The Unlocking Consumer Choice and Wireless Competition Act has made fast progress through Congress. It was passed by the Senate on July 16, just a week after it was passed by the Senate Judiciary Committee, and on Friday by unanimous vote in the House of Representatives. It now waits to be signed into law.

In addition to making the unlocking process legal under copyright law, the bill also directs the librarian of Congress to determine whether other portable devices with wireless capability, such as tablets, should be eligible for unlocking.

“It took 19 months of activism and advocacy, but we’re finally very close to consumers regaining the right to unlock the phones they’ve legally bought,” said Sina Khanifar, who organized an online petition that kicked off the push to have the Library of Congress decision overturned. The petition attracted more than 114,000 signatures on the White House’s “We The People” site.

“I’m looking forward to seeing this bill finally become law — it’s been a long road against powerful, entrenched interests — but it’s great to see citizen advocacy work,” he said in a statement.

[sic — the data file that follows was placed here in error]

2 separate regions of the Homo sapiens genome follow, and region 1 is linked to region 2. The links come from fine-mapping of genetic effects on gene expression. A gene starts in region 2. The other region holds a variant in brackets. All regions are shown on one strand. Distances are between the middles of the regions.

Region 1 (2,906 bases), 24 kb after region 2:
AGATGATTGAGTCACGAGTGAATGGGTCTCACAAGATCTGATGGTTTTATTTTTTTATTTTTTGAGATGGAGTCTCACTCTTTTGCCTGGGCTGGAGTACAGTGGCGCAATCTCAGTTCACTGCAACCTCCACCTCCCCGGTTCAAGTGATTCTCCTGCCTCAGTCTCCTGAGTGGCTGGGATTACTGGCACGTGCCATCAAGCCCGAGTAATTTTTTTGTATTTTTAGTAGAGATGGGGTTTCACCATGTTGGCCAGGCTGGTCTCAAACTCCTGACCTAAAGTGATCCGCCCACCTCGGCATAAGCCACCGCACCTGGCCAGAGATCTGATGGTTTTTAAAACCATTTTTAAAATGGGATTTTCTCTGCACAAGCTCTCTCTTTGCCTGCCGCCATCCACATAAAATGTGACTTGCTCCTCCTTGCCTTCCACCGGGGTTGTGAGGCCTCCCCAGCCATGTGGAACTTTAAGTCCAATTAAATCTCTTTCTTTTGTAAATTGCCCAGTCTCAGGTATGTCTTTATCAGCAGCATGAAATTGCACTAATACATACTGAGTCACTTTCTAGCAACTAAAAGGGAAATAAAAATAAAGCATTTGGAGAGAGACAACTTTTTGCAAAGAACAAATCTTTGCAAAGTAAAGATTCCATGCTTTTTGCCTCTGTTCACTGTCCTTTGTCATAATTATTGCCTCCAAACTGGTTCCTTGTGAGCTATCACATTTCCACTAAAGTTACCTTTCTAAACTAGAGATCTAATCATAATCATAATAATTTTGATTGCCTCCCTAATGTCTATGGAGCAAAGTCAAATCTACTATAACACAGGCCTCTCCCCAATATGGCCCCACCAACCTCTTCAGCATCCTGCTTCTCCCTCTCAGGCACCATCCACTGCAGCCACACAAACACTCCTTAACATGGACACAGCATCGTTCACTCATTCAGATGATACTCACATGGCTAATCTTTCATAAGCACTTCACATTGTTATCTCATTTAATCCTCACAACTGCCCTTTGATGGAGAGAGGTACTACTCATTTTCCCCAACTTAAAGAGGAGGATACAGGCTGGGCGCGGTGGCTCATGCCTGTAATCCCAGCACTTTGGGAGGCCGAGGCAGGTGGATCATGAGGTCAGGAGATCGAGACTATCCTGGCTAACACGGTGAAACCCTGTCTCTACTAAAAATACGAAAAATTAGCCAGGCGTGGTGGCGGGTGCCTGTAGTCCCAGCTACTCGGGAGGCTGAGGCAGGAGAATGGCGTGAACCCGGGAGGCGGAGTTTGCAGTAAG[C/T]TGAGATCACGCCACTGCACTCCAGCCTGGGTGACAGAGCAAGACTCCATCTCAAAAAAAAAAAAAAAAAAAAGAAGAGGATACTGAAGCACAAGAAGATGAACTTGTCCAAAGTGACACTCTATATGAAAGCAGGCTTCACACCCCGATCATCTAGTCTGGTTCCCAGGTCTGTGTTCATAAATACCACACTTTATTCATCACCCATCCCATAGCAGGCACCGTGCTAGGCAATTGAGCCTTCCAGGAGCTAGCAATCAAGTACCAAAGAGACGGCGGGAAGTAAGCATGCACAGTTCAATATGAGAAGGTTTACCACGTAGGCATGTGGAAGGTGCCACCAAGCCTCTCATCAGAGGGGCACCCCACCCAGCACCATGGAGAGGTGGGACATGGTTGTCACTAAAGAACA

Bose Sues Beats Over Patent Infringement

July 29, 2014 by mphillips  
Filed under Consumer Electronics

Headphone maker Bose has filed a patent-infringement lawsuit against rival Beats Electronics, which Apple recently agreed to purchase in a US$3 billion deal.

In its complaint, Bose alleges that the “active noise cancellation” system in Beats Studio and Studio Wireless headphones infringes on five of its patents that relate to digital audio processing, compression and noise cancellation technology.

They are U.S. patents 6,717,537; 8,073,150; 8,073,151; 8,054,992; and 8,345,888.

In addition to the suit, which was filed in Delaware, the company also lodged a complaint with the U.S. International Trade Commission asking the trade court to ban Beats from importing the headphones into the U.S.

Companies are increasingly filing lawsuits with the ITC in addition to the domestic court system in the hopes an import injunction will provide extra leverage when it comes to negotiations over alleged infringement.

The lawsuit comes just under two months after the Apple deal was announced. The acquisition is expected to close by the end of September, and it’s unknown if the lawsuit could change that schedule or the acquisition price.

Apple and Beats did not immediately respond to requests for comment.

 

 

Amazon To Offer 3D Printing

July 29, 2014 by mphillips  
Filed under Around The Net